FAO is currently providing support to many countries in the improvement of live animal market infrastructure and organization.
What role do live bird markets play in the current situation?
More information is required to understand what role live bird markets may or may not have in the current situation.
In general, live bird markets likely have an important role in receiving and disseminating avian influenza viruses. Current information suggests live bird markets may even be responsible for virus mixing between species including humans.
Therefore, FAO is recommending enhanced, regular surveillance in live bird markets, especially considering that the majority of human cases found to date appear to have had a link to live bird markets. If positive animals are found in these markets, it is critical to trace the infection back to the farm of origin. Tracing back allows authorities to: i) better understand the extent of virus spread; ii) help identify the source of infection; and iii) target and implement appropriate control measures.
Is poultry meat safe for consumption?
Influenza viruses are not transmitted through consumption of well-cooked food. Influenza viruses are inactivated by normal temperatures used for cooking (so that food reaches 70°C in all parts- "piping" hot), it is safe to eat properly prepared and cooked meat, including from poultry and game birds.
Diseased animals and animals that have died of diseases should not be eaten. Do not give or sell these dead animals to other people. Such animals should also not be fed to other animals.
Meat products can be safely consumed provided that these items are properly cooked and properly handled during food preparation. The consumption of raw meat and uncooked blood-based dishes is a high-risk practice [for several food-borne microbes] and should be discouraged. Egg and egg-containing dishes should also be fully cooked.
Source: WHO and FAO
What are good food preparation practices?
Proper food preparation includes:
hand washing before and after handling food;
hand washing in between handling raw food and cooked or ready-to eat food;
keeping raw meat separate from cooked or ready-to-eat foods;
keeping utensils and surfaces used to prepare raw meats separate from those used for other foods (e.g. chopping boards, knives and plates);
washing and disinfecting all surfaces and utensils that have been in contact with raw meat.
Source: WHO and FAO
What is FAO doing?
FAO is monitoring the situation closely through its wide network of country offices, reference centres and other collaborators.
FAO is liaising with key partners, including the World Health Organization (WHO) and the World Organisation for Animal Health (OIE).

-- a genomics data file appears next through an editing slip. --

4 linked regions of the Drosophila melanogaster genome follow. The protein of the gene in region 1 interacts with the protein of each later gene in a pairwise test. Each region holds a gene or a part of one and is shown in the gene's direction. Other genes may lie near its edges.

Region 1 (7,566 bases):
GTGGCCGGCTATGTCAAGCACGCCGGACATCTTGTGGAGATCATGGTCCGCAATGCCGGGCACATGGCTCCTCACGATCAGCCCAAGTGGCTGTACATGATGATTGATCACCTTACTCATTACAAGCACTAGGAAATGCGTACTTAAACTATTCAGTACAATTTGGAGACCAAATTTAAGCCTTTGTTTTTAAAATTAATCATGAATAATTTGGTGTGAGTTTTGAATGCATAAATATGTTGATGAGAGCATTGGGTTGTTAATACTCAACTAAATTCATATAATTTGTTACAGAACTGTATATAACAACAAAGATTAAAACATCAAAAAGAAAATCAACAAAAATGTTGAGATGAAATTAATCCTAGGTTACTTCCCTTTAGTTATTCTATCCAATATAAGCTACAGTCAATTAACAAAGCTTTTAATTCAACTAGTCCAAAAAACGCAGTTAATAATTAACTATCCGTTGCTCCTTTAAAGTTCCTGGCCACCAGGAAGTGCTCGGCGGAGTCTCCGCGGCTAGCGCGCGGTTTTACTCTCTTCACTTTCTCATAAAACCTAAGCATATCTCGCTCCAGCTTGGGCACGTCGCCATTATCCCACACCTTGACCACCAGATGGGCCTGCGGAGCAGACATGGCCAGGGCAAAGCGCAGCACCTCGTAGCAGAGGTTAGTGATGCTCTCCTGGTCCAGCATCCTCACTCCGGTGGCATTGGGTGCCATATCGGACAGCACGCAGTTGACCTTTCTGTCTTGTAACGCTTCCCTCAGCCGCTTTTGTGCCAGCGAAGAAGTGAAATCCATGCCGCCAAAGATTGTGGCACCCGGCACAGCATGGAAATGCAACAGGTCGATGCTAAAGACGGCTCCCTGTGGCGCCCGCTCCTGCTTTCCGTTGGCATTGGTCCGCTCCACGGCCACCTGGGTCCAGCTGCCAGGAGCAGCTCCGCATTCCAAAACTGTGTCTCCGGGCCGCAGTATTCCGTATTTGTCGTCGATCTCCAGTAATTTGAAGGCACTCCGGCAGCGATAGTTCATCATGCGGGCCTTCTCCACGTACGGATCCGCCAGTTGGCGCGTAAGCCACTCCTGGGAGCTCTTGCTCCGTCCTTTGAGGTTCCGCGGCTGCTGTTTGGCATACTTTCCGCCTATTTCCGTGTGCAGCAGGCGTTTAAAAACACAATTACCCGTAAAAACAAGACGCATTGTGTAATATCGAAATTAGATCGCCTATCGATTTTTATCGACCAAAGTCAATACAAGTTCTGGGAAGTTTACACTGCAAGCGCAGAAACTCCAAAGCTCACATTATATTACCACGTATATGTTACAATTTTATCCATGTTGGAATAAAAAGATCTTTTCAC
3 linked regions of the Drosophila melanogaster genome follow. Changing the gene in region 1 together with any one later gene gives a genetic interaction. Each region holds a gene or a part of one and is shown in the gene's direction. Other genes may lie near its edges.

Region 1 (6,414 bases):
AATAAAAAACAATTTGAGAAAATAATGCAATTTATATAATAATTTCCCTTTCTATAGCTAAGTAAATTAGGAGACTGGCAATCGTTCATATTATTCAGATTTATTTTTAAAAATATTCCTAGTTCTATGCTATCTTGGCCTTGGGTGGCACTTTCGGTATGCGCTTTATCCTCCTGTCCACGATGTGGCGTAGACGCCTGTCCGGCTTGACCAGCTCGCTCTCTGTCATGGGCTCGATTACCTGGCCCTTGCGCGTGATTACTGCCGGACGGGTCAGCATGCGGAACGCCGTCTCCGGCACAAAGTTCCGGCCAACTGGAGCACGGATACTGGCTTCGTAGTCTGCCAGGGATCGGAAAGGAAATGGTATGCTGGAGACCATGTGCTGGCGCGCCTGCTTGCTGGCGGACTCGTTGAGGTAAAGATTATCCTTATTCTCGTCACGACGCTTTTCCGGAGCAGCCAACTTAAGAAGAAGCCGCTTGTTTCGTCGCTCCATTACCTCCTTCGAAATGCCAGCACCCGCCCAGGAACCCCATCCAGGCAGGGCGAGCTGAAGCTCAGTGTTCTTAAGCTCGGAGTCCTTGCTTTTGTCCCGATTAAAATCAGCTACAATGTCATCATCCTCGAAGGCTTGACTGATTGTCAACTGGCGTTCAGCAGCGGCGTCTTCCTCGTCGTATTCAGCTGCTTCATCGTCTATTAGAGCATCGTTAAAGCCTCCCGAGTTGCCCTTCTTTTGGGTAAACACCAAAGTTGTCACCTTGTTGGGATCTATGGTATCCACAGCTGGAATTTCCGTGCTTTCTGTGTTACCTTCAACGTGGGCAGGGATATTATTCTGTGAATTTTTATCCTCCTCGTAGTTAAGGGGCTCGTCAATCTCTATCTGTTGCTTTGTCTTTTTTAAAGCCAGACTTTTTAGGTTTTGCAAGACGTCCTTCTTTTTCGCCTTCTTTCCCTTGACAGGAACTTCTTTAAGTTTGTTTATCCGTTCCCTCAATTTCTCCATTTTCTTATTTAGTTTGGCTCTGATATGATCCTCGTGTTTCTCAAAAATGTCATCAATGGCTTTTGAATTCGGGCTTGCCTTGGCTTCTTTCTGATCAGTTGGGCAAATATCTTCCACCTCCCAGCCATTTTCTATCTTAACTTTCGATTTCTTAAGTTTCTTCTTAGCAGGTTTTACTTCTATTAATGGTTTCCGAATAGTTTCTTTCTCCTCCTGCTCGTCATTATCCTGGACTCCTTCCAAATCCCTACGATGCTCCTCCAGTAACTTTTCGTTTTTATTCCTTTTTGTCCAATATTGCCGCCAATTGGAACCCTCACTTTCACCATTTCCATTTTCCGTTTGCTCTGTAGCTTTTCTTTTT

FAO and the scientific community are currently studying the virus sequences in order to better understand its properties and ensuring diagnostic approaches are able to detect this new strain of influenza virus.
FAO has set up a website for H7N9 and has posted guidelines for surveillance, risk assessment and risk management for avian influenza A(H7N9) for affected and at risk countries.
What is FAO's opinion on the actions of Chinese authorities?
FAO concurs with China's current management of the situation based on the information available.
FAO concurs with the recommendations of Chinese authorities for the public to take routine care to prevent transmission of respiratory infections and to pay special attention to avoid direct contact with sick or dead poultry and livestock.
FAO commends the Chinese authorities' decision to release virus information to the public. This has allowed the scientific community to perform further analysis and for countries to initiate efforts for early detection, prevention and control.
Should China be testing healthy birds for the virus in areas where human infections have been reported?
Yes. China has already begun this activity. FAO compliments China for its efforts in animal surveillance activities, and FAO is in the position to offer assistance to countries in this regard. Chinese authorities have increased sampling of poultry, wildlife and pigs in areas where human cases have been reported. Sites include live bird markets, intensive production sites and smallholder sites.
Is FAO recommending any trade restrictions at this time?
FAO recommends importing countries uphold international standards to ensure veterinary systems for live animal screening, certification and the control of goods. These measures promote the import of healthy and wholesome products and/or animals.
Trade restrictions should always be reviewed in relation to the level of risk posed by specific animal products to a country. In the case of H7N9 in China, the reservoir or carrier of the virus has yet to be confirmed. Knowing which species serve this function is essential when dealing with animal diseases in order to target response actions accordingly, including trade restrictions.
For additional information on trade-related aspects please visit: www.oie.int
Where can I get more information on influenza in humans?
Where can I get more information on biosecurity?
The below-mentioned references refer specifically to highly pathogenic avian influenza H5N1. However, their content is serves equally well in the management of H7N9.
Biosecurity HPAI Paper: ftp://ftp.fao.org/docrep/fao/011/i0359e/i0359e00.pdf
Biosecurity fact sheet: http://www.fao.org/docrep/012/ak722e/ak722e00.pdf
Biosecurity brochure: http://www.fao.org/docs/eims/upload/249466/aj132e00.pdf
Biosecurity booklet: http://www.fao.org/docs/eims/upload/236621/ah691e.pdf